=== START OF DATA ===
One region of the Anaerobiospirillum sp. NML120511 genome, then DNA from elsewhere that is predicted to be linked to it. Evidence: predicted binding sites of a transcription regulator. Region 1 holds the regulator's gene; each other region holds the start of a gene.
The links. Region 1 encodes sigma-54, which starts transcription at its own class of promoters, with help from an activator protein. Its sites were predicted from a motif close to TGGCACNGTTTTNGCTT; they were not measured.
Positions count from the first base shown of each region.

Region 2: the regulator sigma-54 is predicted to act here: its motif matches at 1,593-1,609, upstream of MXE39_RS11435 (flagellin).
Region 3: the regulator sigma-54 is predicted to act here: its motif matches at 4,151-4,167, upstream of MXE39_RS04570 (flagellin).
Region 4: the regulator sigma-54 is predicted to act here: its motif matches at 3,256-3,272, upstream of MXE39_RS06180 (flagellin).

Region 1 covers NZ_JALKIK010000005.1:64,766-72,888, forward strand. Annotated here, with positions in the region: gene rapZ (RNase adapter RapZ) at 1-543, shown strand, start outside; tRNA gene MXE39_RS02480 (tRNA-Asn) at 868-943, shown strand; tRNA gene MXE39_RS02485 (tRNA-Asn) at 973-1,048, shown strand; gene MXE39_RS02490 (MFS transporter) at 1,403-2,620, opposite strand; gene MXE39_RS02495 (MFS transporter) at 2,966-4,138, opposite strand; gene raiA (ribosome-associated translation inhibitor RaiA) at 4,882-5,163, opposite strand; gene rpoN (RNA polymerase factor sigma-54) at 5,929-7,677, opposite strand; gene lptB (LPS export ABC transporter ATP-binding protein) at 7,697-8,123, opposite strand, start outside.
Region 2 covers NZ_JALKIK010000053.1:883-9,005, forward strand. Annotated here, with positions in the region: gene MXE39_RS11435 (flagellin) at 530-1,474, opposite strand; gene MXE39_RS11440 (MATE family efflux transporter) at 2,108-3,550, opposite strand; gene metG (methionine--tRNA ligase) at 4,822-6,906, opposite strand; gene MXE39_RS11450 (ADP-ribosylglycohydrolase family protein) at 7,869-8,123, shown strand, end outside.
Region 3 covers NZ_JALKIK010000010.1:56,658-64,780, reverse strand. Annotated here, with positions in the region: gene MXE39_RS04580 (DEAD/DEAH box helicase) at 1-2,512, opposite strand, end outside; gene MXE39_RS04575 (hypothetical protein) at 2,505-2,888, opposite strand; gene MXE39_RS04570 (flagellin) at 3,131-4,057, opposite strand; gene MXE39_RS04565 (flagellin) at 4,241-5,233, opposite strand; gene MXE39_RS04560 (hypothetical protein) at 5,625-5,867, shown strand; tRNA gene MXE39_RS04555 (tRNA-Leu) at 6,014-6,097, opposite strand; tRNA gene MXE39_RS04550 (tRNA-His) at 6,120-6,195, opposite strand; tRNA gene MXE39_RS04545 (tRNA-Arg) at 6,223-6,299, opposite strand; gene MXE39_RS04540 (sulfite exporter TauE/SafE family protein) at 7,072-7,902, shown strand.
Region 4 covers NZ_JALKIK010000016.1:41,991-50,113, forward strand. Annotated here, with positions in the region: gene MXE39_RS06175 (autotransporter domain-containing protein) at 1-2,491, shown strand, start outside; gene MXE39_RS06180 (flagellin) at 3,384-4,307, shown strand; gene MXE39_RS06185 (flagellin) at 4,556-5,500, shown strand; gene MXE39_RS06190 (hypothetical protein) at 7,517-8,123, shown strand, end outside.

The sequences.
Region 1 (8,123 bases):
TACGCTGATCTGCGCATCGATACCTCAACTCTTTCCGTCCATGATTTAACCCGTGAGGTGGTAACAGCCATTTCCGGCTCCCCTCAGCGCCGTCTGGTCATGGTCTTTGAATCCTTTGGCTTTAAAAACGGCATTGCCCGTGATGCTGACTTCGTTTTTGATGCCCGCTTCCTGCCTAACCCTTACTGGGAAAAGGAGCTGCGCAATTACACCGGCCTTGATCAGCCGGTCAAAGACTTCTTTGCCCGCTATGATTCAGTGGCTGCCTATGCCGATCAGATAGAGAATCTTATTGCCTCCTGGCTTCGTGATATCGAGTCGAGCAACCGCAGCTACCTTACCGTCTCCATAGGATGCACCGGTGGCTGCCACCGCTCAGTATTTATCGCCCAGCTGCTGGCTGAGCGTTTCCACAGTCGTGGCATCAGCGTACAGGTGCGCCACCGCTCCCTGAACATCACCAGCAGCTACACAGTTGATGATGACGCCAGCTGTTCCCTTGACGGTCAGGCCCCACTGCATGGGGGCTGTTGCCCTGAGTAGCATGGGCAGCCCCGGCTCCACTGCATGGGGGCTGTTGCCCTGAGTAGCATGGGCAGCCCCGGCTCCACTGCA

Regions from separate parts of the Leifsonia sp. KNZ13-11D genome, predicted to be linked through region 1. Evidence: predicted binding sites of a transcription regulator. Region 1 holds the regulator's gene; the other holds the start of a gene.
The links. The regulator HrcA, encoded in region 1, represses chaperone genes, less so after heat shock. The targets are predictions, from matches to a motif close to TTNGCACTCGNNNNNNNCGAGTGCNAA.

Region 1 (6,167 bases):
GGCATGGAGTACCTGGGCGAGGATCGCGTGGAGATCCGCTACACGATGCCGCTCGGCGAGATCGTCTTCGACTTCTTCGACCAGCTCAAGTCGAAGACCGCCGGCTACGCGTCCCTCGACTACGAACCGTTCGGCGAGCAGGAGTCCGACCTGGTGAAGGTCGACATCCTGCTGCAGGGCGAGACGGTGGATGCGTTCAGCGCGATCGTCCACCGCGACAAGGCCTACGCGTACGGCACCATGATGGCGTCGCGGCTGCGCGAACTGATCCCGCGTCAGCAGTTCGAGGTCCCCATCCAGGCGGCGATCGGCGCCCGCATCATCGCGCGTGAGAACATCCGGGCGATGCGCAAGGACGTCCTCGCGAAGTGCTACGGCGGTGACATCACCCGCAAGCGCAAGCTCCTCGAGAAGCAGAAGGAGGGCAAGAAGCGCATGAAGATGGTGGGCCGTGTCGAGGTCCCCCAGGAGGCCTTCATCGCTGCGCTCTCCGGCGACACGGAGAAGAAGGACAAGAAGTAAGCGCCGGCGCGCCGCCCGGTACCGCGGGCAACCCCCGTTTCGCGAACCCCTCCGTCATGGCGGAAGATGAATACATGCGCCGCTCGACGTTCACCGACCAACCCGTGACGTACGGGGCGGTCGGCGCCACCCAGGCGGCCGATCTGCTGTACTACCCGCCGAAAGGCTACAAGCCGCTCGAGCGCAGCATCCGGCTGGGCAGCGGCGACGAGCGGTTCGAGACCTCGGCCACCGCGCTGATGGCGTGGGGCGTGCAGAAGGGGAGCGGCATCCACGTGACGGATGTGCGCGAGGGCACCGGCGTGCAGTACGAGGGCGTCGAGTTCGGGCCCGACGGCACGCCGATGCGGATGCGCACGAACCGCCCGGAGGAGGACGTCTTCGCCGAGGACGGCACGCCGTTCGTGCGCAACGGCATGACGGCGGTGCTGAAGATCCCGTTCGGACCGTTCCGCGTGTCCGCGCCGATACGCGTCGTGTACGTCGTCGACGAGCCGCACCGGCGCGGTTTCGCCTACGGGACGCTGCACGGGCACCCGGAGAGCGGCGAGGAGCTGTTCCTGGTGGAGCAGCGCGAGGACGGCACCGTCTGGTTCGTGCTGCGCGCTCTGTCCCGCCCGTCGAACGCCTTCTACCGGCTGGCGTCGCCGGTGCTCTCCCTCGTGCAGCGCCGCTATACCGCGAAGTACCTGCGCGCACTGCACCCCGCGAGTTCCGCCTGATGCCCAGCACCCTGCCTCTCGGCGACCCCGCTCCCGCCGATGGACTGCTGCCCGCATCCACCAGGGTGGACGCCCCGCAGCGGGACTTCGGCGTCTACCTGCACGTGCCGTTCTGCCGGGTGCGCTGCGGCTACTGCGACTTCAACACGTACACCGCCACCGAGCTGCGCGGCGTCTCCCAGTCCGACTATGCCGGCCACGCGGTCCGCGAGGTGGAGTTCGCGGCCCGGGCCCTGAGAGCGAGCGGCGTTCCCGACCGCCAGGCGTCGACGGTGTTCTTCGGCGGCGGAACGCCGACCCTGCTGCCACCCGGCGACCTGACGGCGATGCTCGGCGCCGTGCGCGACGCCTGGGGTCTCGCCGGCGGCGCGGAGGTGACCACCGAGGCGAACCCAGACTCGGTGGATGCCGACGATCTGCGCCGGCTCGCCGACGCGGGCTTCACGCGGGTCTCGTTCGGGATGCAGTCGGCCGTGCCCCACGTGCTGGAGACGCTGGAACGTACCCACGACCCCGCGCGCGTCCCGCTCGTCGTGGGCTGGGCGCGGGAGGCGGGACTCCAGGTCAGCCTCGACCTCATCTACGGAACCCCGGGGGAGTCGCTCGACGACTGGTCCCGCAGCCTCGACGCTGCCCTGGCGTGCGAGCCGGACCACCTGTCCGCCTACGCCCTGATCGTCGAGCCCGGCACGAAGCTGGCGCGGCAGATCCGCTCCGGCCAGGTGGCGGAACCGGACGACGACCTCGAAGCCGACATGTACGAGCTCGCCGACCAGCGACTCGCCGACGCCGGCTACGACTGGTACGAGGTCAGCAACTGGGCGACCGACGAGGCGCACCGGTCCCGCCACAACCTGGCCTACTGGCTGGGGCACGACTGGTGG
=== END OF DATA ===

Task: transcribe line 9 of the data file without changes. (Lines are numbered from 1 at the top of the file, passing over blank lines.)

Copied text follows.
Region 3 covers NZ_JALKIK010000010.1:56,658-64,780, reverse strand. Annotated here, with positions in the region: gene MXE39_RS04580 (DEAD/DEAH box helicase) at 1-2,512, opposite strand, end outside; gene MXE39_RS04575 (hypothetical protein) at 2,505-2,888, opposite strand; gene MXE39_RS04570 (flagellin) at 3,131-4,057, opposite strand; gene MXE39_RS04565 (flagellin) at 4,241-5,233, opposite strand; gene MXE39_RS04560 (hypothetical protein) at 5,625-5,867, shown strand; tRNA gene MXE39_RS04555 (tRNA-Leu) at 6,014-6,097, opposite strand; tRNA gene MXE39_RS04550 (tRNA-His) at 6,120-6,195, opposite strand; tRNA gene MXE39_RS04545 (tRNA-Arg) at 6,223-6,299, opposite strand; gene MXE39_RS04540 (sulfite exporter TauE/SafE family protein) at 7,072-7,902, shown strand.